Underneath the bungalow, we find a secret space so small that only the young ones can crawl there. We go after coins that drop through the floorboards of the verandah and we hide there, in that cool, dark grave space, when we wish to be neither seen nor heard. At the far end of the bungalow, in a larger space beneath the floor, Nana has her refrigerator. This space, similar to ours, is where she keeps the thick cream off the bottled milk when she wishes to turn it into Devon Clotted. Here, too she places the jellies when she wants them to set. We have neither running water nor electricity, just the cool beneath the floorboards. We do have two water tanks, one a square, red-rusted, cast-iron tank that collects the rain-water off the roof, the other an old iron-bound wooden barrel that connects to a downspout outside the backdoor.
They have built me a swing in the backyard and on sunny days I throw my head back, thrust my legs forward, and squint at the summer sky through half-closed eyes, as the old folk push me. “Higher,” I cry out. “Higher.” We don’t have a push lawn-mower, though we occasionally borrow one from the neighbors. We do have a scythe, a sharpener, and a pair of bill-hooks. I have never forgotten that head down, half-shuffle of the scythe man using his scythe: one step sideways, swing, feet together, one step, swing. I loved the sweet smell of the fresh-cut grass as I played the grim reaper in the backyard, always with a grin.
I lived in the bungalow for the whole of one summer. I guess my mother had been placed in some hospital or other for the duration of the fine weather. Nobody talked about her and I never knew what was wrong with her or when she was coming back. It was all a mystery, wrapped in stealth and secrecy. Her absence was a pain in my side, a thorn in my heart, and I still don’t know what happened to her.
I slept in the back bedroom with my Nana in her big double bed. I slept on the far side, next to the outside wall. At night I would often hear the cows as they munched away at the grass and wandered through our un-fenced yard. I say ‘I slept with my Nana’ but in actual fact I fell asleep long before she came to bed, often when the sun was still high in the sky. She always got up early in the morning to prepare breakfast for the men and lunch for my uncle, who worked in town and usually took the early morning bus. My Nana was up and dressed by the time I woke up, so I rarely saw her in bed.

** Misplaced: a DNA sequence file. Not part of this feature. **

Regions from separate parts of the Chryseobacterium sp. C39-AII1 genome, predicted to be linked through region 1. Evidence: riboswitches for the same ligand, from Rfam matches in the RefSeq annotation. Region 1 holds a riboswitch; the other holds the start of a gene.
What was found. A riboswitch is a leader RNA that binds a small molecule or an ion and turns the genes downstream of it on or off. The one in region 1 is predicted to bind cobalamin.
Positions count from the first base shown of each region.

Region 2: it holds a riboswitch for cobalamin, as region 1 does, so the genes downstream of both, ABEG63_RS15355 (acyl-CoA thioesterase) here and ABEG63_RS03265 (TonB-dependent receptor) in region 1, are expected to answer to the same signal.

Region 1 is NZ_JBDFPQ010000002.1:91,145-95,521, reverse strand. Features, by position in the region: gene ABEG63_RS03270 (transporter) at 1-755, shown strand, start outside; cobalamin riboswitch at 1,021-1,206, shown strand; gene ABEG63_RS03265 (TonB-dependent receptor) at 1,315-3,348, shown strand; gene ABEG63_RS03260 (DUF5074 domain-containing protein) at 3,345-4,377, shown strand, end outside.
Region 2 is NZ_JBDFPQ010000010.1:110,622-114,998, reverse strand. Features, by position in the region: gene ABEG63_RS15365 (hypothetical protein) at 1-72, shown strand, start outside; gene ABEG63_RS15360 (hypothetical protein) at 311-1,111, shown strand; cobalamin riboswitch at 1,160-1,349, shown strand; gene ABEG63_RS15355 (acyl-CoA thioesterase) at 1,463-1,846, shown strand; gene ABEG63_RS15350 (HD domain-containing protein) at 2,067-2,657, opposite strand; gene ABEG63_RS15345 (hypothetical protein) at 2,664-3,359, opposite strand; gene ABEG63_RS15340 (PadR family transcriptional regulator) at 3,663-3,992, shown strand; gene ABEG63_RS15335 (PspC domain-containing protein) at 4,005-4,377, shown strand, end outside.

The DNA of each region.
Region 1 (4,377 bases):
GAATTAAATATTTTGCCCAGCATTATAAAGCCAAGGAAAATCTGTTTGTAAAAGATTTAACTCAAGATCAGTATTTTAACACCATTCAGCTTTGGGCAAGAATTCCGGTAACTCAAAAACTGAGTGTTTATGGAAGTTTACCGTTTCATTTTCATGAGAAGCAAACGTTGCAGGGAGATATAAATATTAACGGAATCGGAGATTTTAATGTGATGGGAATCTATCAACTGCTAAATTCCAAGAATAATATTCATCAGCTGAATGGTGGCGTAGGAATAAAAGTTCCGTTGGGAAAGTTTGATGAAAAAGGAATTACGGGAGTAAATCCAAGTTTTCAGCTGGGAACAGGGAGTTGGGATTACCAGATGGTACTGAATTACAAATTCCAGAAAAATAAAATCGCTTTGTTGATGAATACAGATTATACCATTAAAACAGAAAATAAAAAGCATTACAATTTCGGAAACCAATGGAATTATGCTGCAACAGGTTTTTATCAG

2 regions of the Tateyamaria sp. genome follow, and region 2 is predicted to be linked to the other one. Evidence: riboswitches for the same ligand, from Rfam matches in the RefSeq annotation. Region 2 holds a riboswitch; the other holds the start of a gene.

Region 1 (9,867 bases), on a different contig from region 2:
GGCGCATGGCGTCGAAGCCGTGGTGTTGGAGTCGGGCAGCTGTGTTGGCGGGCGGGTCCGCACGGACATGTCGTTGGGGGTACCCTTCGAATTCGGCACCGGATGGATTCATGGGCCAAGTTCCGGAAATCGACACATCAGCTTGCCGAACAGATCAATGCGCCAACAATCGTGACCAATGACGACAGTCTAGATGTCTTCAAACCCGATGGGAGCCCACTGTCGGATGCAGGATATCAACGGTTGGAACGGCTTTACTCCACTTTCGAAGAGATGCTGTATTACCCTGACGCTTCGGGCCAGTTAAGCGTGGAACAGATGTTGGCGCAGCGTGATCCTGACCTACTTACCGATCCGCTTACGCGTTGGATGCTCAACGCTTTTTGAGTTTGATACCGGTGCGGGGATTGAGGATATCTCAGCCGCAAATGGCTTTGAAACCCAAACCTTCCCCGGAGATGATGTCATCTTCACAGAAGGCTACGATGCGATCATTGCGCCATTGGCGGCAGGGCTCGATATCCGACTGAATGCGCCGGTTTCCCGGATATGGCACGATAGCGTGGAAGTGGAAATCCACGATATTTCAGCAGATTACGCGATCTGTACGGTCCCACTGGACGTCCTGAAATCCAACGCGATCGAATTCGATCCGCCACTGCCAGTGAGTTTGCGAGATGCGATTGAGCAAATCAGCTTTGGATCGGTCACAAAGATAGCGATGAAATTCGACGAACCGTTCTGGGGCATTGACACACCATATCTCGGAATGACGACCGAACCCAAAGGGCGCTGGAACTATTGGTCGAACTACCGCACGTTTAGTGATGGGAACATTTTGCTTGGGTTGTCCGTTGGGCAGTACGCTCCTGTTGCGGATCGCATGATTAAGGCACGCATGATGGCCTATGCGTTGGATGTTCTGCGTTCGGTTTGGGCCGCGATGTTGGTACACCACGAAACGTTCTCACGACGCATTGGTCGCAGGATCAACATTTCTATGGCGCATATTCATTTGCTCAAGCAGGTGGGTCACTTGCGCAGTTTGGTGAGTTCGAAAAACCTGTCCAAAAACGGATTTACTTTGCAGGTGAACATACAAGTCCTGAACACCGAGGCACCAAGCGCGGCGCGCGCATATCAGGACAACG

Some nights I woke up during the night, needing to pee. I never liked using the Royal Doulton chamber pot that squatted coldly beneath the bed, especially if she was in the room. We had no indoor plumbing, nor running water, as I have said, and apart from the rainwater the only tap was at the far end of the bungalow field, a long way away, and all but rainwater had to be fetched by hand in large tin cans that we ferried, empty, to the end of the field and brought back, full, at the end of our excursions to farm, local shop, or beach.
Those cows that wandered through our yard at night really frightened me. We would meet them in the lane some times, a noisy, dusty, flowing, multi-colored tide that flooded the pathway and forced us walkers into the next field, if there was a gate close by, or high into the hedge, if there wasn’t a gate. The one black and white cow in the herd really filled me with fear. She had a crooked horn, had gored a dog, and had kicked out at several of the local residents, injuring at least one of them quite badly, a broken leg, I think. That cow had an evil reputation, especially when, isolated from the herd, she meandered around on her own.
When I wanted to pee, I preferred to walk outside, to the outhouse, rather than use the chamber pot. I would grope my way out of the bedroom, turn right, drop down the steps into the kitchen, and slide back the bolts on the door. Then I would half-open that door and peep out, listening carefully for any sound of the cows tearing out the grass with their teeth, or rumbling gently as they chewed the cud, churning it over and over. I would sniff the night air, and if I sensed a cow in the vicinity, I would pee through the narrow crack of the open door and swear in the morning, when someone found the little puddle, that it wasn’t me, that it must have been the cows.
One quiet night, I walked bravely out into the dark and stepped right into a cold cow pat that lay just outside the back door like a landmine, waiting for my unwary feet. I still remember the cow-manure’s soft squish as it sifted upward through my toes and rose to assault my nose. After I had gone pee, I wiped my foot again and again in the long grass beside the outhouse, then placed it beneath the water-spout from the rain barrel, trying to flush it clean before I crept back into bed.
That was the night I left the back door open. Next morning, my Nana woke us all up with a series of long, loud screams and squeals. The black and white cow had wandered through the open door and ended up in the kitchen where my grandmother had come face to face with it in the early morning light.
A cow in the kitchen, that really spooked me and I still have dreams, nightmares, really, of a herd of cows invading the bungalow, breaking down the doors, and climbing in through the windows, and me all alone, trapped in my bed, shivering ferociously, squeezing myself, trying desperately not to go pee.